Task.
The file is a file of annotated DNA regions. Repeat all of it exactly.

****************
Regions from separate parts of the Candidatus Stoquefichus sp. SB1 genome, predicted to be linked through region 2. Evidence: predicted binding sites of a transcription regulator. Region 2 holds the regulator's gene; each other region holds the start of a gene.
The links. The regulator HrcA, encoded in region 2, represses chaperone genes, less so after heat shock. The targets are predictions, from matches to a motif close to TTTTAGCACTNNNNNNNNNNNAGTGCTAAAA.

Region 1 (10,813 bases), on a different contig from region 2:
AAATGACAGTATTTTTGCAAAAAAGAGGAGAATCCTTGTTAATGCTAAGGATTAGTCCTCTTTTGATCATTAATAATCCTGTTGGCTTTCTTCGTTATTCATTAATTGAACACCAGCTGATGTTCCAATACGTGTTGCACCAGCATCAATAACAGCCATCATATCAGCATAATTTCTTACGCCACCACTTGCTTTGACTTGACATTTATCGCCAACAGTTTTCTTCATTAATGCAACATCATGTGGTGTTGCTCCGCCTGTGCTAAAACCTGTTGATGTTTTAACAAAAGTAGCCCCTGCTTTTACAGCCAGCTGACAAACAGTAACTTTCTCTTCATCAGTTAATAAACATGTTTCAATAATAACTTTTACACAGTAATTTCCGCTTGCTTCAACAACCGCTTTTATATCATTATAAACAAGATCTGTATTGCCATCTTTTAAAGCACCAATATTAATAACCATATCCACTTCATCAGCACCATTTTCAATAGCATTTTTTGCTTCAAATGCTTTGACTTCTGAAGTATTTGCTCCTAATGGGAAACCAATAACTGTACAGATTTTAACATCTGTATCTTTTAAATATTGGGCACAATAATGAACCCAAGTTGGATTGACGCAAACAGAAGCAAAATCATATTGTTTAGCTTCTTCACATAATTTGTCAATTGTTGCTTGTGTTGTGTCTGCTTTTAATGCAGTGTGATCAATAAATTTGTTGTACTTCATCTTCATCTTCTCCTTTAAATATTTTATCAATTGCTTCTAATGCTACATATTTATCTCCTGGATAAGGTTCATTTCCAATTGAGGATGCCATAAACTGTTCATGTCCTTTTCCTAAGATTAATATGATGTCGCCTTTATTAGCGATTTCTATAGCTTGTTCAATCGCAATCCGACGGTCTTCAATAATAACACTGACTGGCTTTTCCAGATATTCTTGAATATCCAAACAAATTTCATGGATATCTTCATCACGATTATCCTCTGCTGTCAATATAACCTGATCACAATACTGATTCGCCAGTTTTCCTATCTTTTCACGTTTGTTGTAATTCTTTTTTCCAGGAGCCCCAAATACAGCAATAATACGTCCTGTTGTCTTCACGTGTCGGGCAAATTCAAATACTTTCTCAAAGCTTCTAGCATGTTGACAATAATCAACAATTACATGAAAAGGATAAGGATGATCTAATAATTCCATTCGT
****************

Regions from separate parts of the Candidatus Stoquefichus sp. SB1 genome, predicted to be linked through region 2. Evidence: predicted binding sites of a transcription regulator. Region 2 holds the regulator's gene; each other region holds the start of a gene.
The links. The regulator HrcA, encoded in region 2, represses chaperone genes, less so after heat shock. The targets are predictions, from matches to a motif close to TTTTAGCACTNNNNNNNNNNNAGTGCTAAAA.

Region 1 (10,813 bases), on a different contig from region 2:
AAATGACAGTATTTTTGCAAAAAAGAGGAGAATCCTTGTTAATGCTAAGGATTAGTCCTCTTTTGATCATTAATAATCCTGTTGGCTTTCTTCGTTATTCATTAATTGAACACCAGCTGATGTTCCAATACGTGTTGCACCAGCATCAATAACAGCCATCATATCAGCATAATTTCTTACGCCACCACTTGCTTTGACTTGACATTTATCGCCAACAGTTTTCTTCATTAATGCAACATCATGTGGTGTTGCTCCGCCTGTGCTAAAACCTGTTGATGTTTTAACAAAAGTAGCCCCTGCTTTTACAGCCAGCTGACAAACAGTAACTTTCTCTTCATCAGTTAATAAACATGTTTCAATAATAACTTTTACACAGTAATTTCCGCTTGCTTCAACAACCGCTTTTATATCATTATAAACAAGATCTGTATTGCCATCTTTTAAAGCACCAATATTAATAACCATATCCACTTCATCAGCACCATTTTCAATAGCATTTTTTGCTTCAAATGCTTTGACTTCTGAAGTATTTGCTCCTAATGGGAAACCAATAACTGTACAGATTTTAACATCTGTATCTTTTAAATATTGGGCACAATAATGAACCCAAGTTGGATTGACGCAAACAGAAGCAAAATCATATTGTTTAGCTTCTTCACATAATTTGTCAATTGTTGCTTGTGTTGTGTCTGCTTTTAATGCAGTGTGATCAATAAATTTGTTGTACTTCATCTTCATCTTCTCCTTTAAATATTTTATCAATTGCTTCTAATGCTACATATTTATCTCCTGGATAAGGTTCATTTCCAATTGAGGATGCCATAAACTGTTCATGTCCTTTTCCTAAGATTAATATGATGTCGCCTTTATTAGCGATTTCTATAGCTTGTTCAATCGCAATCCGACGGTCTTCAATAATAACACTGACTGGCTTTTCCAGATATTCTTGAATATCCAAACAAATTTCATGGATATCTTCATCACGATTATCCTCTGCTGTCAATATAACCTGATCACAATACTGATTCGCCAGTTTTCCTATCTTTTCACGTTTGTTGTAATTCTTTTTTCCAGGAGCCCCAAATACAGCAATAATACGTCCTGTTGTCTTCACGTGTCGGGCAAATTCAAATACTTTCTCAAAGCTTCTAGCATGTTGACAATAATCAACAATTACATGAAAAGGATAAGGATGATCTAATAATTCCATTCGT